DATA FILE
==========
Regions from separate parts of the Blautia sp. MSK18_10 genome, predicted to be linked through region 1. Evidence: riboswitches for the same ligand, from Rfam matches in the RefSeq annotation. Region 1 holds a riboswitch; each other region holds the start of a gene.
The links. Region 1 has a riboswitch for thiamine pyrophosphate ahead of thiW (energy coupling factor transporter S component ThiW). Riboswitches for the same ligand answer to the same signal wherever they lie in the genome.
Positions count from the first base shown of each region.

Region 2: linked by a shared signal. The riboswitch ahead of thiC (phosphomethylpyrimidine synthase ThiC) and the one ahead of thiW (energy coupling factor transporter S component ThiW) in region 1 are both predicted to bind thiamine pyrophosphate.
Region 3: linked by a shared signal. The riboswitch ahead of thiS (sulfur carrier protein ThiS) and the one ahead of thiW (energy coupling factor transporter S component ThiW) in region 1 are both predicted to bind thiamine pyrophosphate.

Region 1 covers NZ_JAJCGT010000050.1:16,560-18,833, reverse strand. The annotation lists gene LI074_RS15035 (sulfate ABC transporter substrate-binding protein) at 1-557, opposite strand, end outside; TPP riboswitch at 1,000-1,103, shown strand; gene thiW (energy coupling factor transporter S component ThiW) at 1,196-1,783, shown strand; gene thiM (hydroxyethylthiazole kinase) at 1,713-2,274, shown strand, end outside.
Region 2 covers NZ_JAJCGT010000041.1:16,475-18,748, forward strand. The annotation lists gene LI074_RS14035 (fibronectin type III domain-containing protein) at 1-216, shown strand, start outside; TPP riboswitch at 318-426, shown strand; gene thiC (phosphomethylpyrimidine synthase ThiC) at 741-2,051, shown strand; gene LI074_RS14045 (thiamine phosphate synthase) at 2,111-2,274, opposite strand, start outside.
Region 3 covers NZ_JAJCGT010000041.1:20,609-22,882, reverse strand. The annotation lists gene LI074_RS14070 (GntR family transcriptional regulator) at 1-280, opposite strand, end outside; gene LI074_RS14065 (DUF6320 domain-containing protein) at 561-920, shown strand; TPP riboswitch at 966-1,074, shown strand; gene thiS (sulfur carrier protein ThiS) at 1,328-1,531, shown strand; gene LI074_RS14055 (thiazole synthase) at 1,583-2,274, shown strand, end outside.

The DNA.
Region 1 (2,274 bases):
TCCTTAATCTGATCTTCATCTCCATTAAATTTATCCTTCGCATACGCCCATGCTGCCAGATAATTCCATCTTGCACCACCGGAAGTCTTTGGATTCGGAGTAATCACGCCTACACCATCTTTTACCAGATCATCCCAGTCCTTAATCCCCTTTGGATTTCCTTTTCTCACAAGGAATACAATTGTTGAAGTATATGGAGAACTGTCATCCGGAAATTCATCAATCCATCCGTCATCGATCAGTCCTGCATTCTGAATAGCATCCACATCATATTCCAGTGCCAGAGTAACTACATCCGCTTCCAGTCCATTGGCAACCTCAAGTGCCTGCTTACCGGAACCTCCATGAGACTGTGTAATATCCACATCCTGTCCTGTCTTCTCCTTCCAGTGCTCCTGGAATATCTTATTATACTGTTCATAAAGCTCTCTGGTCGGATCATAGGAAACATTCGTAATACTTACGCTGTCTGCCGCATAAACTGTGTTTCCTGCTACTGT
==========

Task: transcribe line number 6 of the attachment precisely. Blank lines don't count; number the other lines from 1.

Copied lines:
Region 1 covers NZ_JAJCGT010000050.1:16,560-18,833, reverse strand. The annotation lists gene LI074_RS15035 (sulfate ABC transporter substrate-binding protein) at 1-557, opposite strand, end outside; TPP riboswitch at 1,000-1,103, shown strand; gene thiW (energy coupling factor transporter S component ThiW) at 1,196-1,783, shown strand; gene thiM (hydroxyethylthiazole kinase) at 1,713-2,274, shown strand, end outside.